Prompt Fiction

Fiction: A Christmas to Remember

1000 Words Meme
1000 Words Meme
Did I tell you I really dig photo prompts?

Well, I do. Photos have always interested me – there’s so much STORY behind them and the great part? Is that the interpretation is endless.

As usual, any fiction I post on this blog is inspired by true life events – either from my life, something I’ve heard or something I’ve read. In fact, it’s safe to say that the fiction I post? Is my way of telling you what’s really on my mind.

With a little dramatization thrown in for good measure. *grin*

Are you ready? Let’s get started …


Picture prompt for this week:

Thanksgiving Dinner, originally uploaded by jlewis581.

Gwen softly fingered the blood red leaves on the poinsettia plant. The leaves felt like well-worn silk – there were some spots that felt a little fuzzy, other spots were smooth and thinning.

“Do you think she’s being controlled??” she asked the man on the sofa.

“I think you’re making a mountain out of a molehill, Gwen,” the man said and snapped his paper in irritation at her interruption.

She sighed and idly rearranged the plant. “I think he’s manipulating her. I just can’t believe she’s not coming down for Christmas. I mean, I could understand it if she had to work but …” she shook her head and turned around to face her husband. “What about the girls? Don’t we deserve to see them?” she choked back a sob at the thought of not seeing her granddaughters.

“Gwen,” the man said patiently and lowered his paper so he could see her over the top. “We don’t know what’s going on. I really think you’re jumping to conclusions.”

“But,” she sniffed, “ever since she got together with that,” she paused and tried to search for a word that would describe her daughter’s new boyfriend, “man,” she spat the word out deciding it was probably safer to stick with a more generic term as opposed to the non-Christian description she had in her mind, “came into her life, she hasn’t been the same. She hasn’t called,” she ticked the reasons off on her fingers, “she hasn’t emailed me. She hasn’t given me a straight answer about anything since he started coming around. She won’t even let me talk to the girls!”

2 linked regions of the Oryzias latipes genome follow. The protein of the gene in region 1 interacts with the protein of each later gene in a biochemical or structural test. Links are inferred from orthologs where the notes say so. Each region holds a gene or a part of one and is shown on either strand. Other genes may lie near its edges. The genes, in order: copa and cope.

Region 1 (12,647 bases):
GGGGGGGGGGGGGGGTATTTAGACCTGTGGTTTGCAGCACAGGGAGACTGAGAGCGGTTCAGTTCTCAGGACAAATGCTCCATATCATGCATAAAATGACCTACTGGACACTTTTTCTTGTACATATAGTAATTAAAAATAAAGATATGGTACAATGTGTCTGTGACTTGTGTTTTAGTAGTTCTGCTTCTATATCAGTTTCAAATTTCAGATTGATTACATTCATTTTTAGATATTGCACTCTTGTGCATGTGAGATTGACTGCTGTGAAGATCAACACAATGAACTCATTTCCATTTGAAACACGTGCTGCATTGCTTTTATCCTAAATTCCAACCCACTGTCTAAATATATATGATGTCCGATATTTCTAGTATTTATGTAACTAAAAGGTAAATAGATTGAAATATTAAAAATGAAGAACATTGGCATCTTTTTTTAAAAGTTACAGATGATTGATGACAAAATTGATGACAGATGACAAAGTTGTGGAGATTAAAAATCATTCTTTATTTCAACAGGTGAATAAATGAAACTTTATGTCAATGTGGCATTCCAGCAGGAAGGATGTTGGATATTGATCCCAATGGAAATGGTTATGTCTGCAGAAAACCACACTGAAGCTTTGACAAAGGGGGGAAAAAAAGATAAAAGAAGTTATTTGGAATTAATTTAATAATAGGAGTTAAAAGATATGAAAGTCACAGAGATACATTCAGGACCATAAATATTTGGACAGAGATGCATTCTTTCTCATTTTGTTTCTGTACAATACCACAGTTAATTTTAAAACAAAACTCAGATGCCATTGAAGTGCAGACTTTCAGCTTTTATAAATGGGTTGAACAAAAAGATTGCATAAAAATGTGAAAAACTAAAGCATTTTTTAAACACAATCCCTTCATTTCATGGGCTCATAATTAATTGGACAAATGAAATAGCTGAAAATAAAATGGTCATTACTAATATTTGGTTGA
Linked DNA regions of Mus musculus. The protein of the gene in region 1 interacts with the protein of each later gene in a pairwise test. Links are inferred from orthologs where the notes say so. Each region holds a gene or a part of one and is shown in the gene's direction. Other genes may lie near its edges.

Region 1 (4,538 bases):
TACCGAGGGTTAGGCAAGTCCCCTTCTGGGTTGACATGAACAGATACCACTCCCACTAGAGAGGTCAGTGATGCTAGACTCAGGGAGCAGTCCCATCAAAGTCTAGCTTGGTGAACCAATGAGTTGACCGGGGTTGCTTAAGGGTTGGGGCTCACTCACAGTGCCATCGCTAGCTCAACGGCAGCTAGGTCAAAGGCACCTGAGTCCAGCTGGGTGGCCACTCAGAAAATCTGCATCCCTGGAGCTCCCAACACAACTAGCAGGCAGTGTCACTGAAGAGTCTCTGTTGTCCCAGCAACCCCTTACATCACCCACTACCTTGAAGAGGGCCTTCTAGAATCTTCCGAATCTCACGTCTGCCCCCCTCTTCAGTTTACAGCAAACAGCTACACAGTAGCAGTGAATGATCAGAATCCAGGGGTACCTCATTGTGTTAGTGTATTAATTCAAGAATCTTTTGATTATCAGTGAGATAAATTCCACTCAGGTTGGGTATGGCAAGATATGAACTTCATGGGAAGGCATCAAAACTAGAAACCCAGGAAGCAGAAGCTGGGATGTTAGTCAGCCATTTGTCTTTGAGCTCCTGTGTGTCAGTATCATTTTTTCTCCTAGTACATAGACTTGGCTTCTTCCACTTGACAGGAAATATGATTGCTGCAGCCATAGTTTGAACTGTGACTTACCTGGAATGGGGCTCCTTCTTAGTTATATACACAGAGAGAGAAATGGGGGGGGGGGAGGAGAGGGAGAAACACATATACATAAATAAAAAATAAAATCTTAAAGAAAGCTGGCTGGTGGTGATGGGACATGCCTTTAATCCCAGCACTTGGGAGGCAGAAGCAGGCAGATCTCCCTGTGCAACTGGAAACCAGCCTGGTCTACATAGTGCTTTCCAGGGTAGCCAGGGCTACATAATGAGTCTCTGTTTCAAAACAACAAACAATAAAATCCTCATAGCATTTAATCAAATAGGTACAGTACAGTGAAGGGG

“You talked to them last week!” he said, a note of exasperation in his voice.

“No I didn’t.”

Her husband put the paper down and gave her a straight, pointed look over the top of his glasses. “Gwen Michelle Lane, you most certainly did talk to those girls last week. I was sitting right here and heard you!”

She shrugged and stuck her lower lip out in a small pout. “It wasn’t the same.”

He continued looking at her, not saying a word.

“It wasn’t!” she said defensively. “Normally, they talk my ear off, and giggle. My lord, those girls can giggle whenever they get going. I can’t remember the last time we talked and they didn’t giggle over something.” She broke eye contact with her husband and looked down at the small table, idly tracing a finger through the light layer of dust that had accumulated since last week. She made a mental note to dust before the children arrived.

IF the children arrived.

“Maybe they just didn’t have anything to laugh about.”

“Exactly!” She said, excited that he was coming around to her way of thinking. “I think there is so much sadness in that house since” she waved a dismissive hand “what’s his name came into the picture that, well,” she paused and bit her lip, suddenly unsure of her argument, “that they’ve just been …” she shot him a frustrated look, “different, that’s all.”

He grunted and she continued.

“Look, I can’t describe it, okay? A mother just knows these things. Something’s not right with Samantha and the girls, I feel it.”